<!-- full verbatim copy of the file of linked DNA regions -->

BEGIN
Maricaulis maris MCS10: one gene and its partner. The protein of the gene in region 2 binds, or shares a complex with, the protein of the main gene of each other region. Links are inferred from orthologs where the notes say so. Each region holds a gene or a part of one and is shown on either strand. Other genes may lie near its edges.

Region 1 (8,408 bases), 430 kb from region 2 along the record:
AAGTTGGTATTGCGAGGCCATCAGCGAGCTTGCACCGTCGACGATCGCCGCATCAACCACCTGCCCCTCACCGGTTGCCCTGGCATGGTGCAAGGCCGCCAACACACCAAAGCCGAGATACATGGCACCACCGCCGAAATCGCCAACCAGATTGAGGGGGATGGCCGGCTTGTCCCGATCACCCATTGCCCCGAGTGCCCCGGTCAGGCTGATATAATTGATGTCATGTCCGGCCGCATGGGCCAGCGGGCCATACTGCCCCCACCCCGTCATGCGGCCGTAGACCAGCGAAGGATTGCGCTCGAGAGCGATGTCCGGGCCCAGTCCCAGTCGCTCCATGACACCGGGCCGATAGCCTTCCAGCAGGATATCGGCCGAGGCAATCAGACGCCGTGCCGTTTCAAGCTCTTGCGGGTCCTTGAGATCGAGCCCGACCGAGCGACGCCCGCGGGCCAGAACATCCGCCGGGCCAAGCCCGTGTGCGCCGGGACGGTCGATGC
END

Maricaulis maris MCS10: one gene and its partner. The protein of the gene in region 2 binds, or shares a complex with, the protein of the main gene of each other region. Links are inferred from orthologs where the notes say so. Each region holds a gene or a part of one and is shown on either strand. Other genes may lie near its edges.

Region 1 (8,408 bases), 430 kb from region 2 along the record:
AAGTTGGTATTGCGAGGCCATCAGCGAGCTTGCACCGTCGACGATCGCCGCATCAACCACCTGCCCCTCACCGGTTGCCCTGGCATGGTGCAAGGCCGCCAACACACCAAAGCCGAGATACATGGCACCACCGCCGAAATCGCCAACCAGATTGAGGGGGATGGCCGGCTTGTCCCGATCACCCATTGCCCCGAGTGCCCCGGTCAGGCTGATATAATTGATGTCATGTCCGGCCGCATGGGCCAGCGGGCCATACTGCCCCCACCCCGTCATGCGGCCGTAGACCAGCGAAGGATTGCGCTCGAGAGCGATGTCCGGGCCCAGTCCCAGTCGCTCCATGACACCGGGCCGATAGCCTTCCAGCAGGATATCGGCCGAGGCAATCAGACGCCGTGCCGTTTCAAGCTCTTGCGGGTCCTTGAGATCGAGCCCGACCGAGCGACGCCCGCGGGCCAGAACATCCGCCGGGCCAAGCCCGTGTGCGCCGGGACGGTCGATGC